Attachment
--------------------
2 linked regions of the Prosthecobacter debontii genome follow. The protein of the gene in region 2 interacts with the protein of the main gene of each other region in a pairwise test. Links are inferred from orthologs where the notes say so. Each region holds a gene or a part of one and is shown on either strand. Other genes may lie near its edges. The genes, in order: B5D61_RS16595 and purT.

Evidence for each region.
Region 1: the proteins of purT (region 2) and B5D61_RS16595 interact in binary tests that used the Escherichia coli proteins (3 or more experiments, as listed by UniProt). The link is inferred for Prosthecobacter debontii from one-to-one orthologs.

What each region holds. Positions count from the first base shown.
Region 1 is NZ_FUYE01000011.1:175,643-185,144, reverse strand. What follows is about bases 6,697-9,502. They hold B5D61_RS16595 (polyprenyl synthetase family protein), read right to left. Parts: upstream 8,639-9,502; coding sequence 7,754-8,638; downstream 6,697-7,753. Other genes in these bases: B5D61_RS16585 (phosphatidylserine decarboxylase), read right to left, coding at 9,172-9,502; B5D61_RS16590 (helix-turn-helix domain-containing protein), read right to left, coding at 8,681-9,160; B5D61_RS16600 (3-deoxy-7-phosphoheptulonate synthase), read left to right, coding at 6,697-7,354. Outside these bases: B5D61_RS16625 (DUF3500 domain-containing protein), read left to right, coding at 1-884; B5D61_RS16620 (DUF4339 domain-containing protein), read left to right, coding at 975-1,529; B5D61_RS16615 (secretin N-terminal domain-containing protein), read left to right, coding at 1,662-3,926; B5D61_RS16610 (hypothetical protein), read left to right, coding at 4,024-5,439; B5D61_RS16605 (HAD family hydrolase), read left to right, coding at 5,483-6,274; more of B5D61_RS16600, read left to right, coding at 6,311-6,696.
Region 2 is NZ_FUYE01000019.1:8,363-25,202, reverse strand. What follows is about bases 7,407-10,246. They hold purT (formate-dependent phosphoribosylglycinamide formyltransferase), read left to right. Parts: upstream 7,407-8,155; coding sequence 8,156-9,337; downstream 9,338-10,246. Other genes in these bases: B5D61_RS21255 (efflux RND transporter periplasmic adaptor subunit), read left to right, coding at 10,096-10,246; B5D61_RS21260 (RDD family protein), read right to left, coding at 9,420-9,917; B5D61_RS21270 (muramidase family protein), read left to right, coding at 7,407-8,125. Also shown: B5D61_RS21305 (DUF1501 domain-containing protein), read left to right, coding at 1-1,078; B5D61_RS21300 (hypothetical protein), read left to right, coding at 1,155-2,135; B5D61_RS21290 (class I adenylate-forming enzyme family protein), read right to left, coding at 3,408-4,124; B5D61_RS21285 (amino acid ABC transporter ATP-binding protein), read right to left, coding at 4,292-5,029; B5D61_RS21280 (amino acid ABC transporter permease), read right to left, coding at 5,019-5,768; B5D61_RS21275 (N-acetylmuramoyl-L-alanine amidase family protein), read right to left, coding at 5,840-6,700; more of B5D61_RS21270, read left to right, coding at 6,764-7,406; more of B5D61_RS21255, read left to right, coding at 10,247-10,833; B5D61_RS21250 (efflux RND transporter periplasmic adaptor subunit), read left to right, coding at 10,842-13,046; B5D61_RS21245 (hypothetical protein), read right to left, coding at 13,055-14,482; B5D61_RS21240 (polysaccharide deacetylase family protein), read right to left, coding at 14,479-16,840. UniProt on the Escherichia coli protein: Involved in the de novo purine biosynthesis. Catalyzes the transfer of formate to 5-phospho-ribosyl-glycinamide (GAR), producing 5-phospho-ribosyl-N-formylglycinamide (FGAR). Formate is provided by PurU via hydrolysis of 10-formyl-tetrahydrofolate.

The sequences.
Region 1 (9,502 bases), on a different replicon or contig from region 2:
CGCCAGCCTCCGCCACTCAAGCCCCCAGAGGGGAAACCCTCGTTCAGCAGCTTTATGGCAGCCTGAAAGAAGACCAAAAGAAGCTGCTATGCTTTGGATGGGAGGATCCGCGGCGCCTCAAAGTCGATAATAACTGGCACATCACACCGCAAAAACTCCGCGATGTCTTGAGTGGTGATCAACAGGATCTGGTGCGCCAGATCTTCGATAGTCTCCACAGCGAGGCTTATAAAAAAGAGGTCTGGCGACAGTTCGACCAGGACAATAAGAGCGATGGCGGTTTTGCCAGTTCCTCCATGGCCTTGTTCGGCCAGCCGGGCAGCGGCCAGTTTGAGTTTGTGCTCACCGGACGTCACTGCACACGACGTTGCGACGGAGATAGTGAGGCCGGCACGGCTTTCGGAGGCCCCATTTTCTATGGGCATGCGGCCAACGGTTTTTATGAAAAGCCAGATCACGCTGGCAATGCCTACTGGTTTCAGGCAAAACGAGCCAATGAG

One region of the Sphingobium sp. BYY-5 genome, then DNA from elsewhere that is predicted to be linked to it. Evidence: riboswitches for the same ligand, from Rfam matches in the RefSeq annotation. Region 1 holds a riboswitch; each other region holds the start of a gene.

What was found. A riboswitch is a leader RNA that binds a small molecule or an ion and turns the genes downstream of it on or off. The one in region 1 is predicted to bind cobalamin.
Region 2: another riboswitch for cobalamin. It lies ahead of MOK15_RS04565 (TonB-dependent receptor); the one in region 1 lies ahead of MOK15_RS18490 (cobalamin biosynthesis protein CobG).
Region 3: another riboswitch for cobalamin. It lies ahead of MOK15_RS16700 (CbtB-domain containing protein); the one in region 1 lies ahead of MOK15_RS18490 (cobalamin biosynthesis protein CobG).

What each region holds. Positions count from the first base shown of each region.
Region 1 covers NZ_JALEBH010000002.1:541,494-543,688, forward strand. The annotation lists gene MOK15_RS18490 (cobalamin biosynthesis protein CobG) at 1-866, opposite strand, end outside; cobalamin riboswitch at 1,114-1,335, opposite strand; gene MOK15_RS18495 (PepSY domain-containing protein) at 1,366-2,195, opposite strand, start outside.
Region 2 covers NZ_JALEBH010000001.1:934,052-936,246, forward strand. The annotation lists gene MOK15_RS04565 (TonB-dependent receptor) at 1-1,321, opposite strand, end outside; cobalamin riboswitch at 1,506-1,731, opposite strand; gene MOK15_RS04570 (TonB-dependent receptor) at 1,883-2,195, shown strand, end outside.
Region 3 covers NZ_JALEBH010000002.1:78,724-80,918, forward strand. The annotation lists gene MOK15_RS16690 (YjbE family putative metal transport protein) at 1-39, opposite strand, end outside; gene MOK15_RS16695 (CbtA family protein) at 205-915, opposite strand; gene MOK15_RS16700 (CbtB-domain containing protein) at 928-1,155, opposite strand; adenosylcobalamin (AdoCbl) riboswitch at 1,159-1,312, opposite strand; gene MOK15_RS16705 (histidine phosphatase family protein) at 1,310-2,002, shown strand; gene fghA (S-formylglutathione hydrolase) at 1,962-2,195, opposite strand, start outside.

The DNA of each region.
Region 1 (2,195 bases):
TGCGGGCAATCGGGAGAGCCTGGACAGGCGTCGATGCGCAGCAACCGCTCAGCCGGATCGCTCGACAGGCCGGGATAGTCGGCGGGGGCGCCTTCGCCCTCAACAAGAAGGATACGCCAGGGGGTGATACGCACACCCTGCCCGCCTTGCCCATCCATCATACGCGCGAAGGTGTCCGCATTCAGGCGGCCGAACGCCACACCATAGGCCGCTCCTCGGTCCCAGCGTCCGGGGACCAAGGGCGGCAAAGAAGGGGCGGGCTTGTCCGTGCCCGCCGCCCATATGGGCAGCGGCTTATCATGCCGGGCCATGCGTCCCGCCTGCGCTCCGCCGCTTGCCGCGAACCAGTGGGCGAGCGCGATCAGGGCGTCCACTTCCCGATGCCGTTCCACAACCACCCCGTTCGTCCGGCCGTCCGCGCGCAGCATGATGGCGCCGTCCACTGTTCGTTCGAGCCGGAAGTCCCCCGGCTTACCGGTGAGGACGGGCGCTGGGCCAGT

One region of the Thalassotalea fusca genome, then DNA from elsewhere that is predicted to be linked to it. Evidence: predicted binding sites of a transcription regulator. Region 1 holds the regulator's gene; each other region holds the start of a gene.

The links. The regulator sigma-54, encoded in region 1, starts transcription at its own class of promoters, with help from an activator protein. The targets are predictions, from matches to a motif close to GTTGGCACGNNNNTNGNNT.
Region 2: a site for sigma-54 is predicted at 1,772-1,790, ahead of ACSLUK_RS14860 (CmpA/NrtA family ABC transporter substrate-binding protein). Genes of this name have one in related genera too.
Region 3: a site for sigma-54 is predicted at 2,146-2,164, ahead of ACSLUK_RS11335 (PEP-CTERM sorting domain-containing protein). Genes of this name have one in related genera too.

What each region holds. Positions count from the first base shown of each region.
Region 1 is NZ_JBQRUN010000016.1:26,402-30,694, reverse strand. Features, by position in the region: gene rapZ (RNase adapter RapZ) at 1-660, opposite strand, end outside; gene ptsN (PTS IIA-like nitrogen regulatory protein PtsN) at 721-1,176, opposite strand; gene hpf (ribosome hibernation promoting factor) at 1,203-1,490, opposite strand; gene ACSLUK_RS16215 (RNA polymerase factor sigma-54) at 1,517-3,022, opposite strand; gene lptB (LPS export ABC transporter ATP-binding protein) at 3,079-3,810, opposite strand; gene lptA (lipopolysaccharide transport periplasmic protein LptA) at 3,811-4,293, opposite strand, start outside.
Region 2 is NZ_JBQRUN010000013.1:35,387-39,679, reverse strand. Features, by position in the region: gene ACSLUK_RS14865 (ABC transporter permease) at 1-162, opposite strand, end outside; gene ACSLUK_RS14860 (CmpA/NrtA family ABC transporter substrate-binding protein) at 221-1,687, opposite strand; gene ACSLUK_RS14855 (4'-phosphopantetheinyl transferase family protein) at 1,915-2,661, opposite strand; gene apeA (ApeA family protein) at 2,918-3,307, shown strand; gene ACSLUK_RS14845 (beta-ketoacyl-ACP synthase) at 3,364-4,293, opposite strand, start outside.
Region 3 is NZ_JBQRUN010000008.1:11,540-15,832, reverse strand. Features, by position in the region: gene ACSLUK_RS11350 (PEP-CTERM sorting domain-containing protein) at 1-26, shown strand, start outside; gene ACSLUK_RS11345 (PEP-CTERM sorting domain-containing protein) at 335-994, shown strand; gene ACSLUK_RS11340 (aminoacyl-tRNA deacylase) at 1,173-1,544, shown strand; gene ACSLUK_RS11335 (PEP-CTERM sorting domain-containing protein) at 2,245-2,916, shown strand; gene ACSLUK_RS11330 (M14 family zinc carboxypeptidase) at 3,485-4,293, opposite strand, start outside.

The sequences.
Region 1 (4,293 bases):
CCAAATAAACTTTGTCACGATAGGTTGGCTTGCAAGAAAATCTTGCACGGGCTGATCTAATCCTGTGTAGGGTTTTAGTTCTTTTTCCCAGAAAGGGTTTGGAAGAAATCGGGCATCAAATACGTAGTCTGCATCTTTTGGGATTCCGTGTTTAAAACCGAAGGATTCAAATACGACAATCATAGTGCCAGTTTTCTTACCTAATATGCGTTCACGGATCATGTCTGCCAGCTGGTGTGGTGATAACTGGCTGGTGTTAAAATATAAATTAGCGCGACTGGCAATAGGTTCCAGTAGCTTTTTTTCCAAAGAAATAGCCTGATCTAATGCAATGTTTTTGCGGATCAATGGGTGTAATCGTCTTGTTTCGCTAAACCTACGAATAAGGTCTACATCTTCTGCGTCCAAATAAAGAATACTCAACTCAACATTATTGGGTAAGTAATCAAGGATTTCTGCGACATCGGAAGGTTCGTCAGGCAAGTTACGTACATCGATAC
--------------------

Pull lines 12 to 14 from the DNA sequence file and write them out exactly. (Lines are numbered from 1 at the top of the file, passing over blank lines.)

Region 2: another riboswitch for cobalamin. It lies ahead of MOK15_RS04565 (TonB-dependent receptor); the one in region 1 lies ahead of MOK15_RS18490 (cobalamin biosynthesis protein CobG).
Region 3: another riboswitch for cobalamin. It lies ahead of MOK15_RS16700 (CbtB-domain containing protein); the one in region 1 lies ahead of MOK15_RS18490 (cobalamin biosynthesis protein CobG).

What each region holds. Positions count from the first base shown of each region.